Off The Wire
Wall Street dips ahead of big bank earnings
(Reuters) - Wall Street’s main indexes dipped on Thursday, hit by a drop healthcare shares, but gains in financials ahead of big bank earnings helped limit losses.
The S&P financial index rose 0.54%, while the banking sector was up 0.36%.
JPMorgan Chase & Co and Wells Fargo & Co will kick off what is expected to be a tough quarterly earnings season for banks on Friday.
Earnings of S&P 500 bank are expected to grow 1.8% in the first quarter, well below 8.2% estimated six months ago, according to Refinitiv data. The steep drop in the estimate comes in the wake of the Federal Reserve’s dovish tilt and the subsequent drop in 10-year Treasury yields.
“We are in a week that kicks off earnings season, it is not unusual for the markets to turn sideways until we start things off and get an idea of what the first quarter is going to look like,” said Art Hogan, chief market strategist at National Securities in New York.
The S&P 500 is hovering near its six-month high and is just 1.7% away from its record high touched in late September.
Minutes from the Federal Reserve’s March meeting on Wednesday showed that it was likely to leave interest rates unchanged this year given risks to the U.S. economy from the slowdown and uncertainty over trade policies and financial conditions.
The European Central Bank also maintained its loose policy stance, raising the prospect of more support being pumped into the struggling euro zone economy.
Concerns about trade and financial conditions have pushed central banks to take a dovish stance, broadly supporting the appetite for risky assets.
“The market is relieved about the Fed not acting on interest rates and is now looking forward to the earnings season which is not going to be a good one in comparison,” said Peter Cardillo, chief market economist at Spartan Capital Securities in New York.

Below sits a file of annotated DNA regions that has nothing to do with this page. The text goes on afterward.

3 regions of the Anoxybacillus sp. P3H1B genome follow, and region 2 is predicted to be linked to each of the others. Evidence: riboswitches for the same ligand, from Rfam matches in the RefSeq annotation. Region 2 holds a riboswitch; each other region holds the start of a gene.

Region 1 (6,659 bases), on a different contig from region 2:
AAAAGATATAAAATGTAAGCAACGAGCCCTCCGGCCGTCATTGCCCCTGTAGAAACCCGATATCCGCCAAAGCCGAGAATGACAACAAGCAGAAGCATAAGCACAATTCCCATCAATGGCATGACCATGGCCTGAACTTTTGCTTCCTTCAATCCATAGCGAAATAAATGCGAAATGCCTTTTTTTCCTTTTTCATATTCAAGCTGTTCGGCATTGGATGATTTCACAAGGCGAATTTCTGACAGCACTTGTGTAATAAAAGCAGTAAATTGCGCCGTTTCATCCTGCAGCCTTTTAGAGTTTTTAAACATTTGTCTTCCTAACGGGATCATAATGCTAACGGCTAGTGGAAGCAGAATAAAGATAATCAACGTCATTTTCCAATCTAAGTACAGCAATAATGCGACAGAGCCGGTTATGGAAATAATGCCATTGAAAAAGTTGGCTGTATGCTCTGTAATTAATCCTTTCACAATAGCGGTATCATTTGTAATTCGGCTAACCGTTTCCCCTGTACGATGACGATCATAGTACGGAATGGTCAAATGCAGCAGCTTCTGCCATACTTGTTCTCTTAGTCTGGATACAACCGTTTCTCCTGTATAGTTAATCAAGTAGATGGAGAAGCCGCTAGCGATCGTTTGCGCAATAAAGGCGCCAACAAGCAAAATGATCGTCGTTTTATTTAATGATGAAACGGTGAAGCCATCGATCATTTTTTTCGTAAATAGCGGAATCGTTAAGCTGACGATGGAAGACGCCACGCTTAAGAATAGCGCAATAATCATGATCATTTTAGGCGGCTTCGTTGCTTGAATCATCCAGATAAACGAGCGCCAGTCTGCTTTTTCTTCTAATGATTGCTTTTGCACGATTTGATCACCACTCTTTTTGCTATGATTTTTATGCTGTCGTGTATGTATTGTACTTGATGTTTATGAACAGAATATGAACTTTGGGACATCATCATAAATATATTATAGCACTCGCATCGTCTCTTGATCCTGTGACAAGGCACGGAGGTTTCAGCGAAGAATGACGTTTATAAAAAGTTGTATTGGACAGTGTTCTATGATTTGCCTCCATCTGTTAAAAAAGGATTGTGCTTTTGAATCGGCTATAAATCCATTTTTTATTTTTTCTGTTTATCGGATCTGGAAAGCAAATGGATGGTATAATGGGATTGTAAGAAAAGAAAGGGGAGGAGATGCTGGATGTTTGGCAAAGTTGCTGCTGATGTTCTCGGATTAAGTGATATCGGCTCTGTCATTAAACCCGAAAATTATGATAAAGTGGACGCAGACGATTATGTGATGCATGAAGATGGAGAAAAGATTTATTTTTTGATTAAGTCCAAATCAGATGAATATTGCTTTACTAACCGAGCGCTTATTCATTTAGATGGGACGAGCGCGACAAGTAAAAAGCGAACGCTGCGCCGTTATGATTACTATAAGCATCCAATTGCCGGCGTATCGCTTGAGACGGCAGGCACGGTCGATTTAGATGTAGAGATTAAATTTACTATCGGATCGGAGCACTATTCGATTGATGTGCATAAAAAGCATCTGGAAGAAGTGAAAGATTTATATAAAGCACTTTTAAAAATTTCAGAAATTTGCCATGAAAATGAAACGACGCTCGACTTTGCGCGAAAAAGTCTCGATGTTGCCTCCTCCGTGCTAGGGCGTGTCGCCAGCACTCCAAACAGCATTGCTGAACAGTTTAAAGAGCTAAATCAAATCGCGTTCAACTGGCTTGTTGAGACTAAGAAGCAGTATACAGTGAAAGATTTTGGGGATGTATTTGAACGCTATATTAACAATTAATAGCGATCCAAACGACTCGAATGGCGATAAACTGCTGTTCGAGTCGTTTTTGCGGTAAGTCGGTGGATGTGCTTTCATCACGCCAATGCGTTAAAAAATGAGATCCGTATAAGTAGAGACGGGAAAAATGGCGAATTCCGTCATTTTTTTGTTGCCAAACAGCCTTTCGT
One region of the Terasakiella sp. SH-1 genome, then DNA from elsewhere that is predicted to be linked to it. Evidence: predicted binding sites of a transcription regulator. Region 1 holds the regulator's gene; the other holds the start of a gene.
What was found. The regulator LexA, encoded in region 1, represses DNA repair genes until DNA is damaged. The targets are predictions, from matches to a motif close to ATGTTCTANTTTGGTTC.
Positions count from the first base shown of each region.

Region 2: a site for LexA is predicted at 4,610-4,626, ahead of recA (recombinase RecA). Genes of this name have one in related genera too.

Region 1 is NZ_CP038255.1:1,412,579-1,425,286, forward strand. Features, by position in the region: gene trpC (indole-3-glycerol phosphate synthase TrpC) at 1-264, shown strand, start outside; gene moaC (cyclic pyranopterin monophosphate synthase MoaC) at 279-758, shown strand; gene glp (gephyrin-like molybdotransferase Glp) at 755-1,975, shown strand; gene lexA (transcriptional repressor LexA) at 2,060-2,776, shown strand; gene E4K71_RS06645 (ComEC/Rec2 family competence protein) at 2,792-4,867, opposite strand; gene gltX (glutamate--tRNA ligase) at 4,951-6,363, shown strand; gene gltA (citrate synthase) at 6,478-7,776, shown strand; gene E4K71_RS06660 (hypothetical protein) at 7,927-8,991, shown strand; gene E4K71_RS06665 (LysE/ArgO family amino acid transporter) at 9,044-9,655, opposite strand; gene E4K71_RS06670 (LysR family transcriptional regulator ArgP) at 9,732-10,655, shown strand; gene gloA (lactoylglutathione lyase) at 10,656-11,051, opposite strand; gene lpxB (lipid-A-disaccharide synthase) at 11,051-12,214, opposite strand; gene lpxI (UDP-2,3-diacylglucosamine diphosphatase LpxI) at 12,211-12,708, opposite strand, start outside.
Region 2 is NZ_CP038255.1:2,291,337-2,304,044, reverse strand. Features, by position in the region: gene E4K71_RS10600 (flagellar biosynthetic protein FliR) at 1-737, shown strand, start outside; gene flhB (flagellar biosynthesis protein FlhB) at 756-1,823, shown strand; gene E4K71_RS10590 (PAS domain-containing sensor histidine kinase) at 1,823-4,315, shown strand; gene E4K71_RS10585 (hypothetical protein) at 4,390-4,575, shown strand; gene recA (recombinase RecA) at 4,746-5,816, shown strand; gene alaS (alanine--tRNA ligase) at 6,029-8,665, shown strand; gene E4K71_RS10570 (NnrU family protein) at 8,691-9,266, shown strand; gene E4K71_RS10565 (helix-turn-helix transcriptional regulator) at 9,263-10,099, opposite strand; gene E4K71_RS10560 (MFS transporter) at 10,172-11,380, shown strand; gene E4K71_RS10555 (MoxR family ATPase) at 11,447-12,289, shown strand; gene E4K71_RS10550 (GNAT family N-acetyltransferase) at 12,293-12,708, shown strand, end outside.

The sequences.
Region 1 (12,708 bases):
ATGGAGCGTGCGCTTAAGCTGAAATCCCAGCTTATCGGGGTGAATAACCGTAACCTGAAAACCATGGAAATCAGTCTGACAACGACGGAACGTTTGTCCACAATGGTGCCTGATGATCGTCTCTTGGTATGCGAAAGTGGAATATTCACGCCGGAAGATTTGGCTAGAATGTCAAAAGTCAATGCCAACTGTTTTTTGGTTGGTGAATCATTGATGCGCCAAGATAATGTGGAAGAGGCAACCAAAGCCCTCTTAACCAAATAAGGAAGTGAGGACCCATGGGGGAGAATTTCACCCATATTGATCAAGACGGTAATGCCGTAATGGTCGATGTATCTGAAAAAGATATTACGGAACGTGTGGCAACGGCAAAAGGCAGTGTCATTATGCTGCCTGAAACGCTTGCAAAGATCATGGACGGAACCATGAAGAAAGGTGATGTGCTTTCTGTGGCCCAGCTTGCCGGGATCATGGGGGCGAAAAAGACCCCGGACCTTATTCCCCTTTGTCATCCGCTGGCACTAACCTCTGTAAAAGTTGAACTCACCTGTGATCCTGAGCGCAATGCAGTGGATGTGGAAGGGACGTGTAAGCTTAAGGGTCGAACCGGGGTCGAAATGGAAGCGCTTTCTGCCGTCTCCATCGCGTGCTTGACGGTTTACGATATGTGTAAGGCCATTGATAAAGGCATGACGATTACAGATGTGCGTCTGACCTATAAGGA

Investors shrugged off inflation data, after a Labor Department report showed U.S. producer prices increased by the most in five months in March, but underlying producer prices remained soft.
At 11:51 a.m. ET, the Dow Jones Industrial Average was down 58.03 points, or 0.22%, at 26,099.13, the S&P 500 was down 3.48 points, or 0.12%, at 2,884.73 and the Nasdaq Composite was down 15.38 points, or 0.19%, at 7,948.86.
The S&P healthcare sector fell 0.79%, dragged down by losses of more than 1% in UnitedHealth Group Inc and Merck & Co. The Nasdaq Biotech index fell 1.29%.
Industrial stocks got a boost from Fastenal Co’s 5.5% rise after the industrial supplier reported first-quarter profit that beat estimates.
Bed Bath & Beyond Inc shares tumbled 7.6% after the home furnishing retailer forecast weak current-quarter profit.
Tesla Inc shares dropped 2.9% after the electric carmaker and Panasonic Corp said they were holding off on further investment in Tesla’s Nevada Gigafactory.
Advancing issues outnumbered decliners by a 1.29-to-1 ratio on the NYSE and by a 1.11-to-1 ratio on the Nasdaq.
The S&P index recorded 28 new 52-week highs and one new low, while the Nasdaq recorded 52 new highs and 18 new lows.
Reporting by Sruthi Shankar and Shreyashi Sanyal in Bengaluru; Editing by Anil D'Silva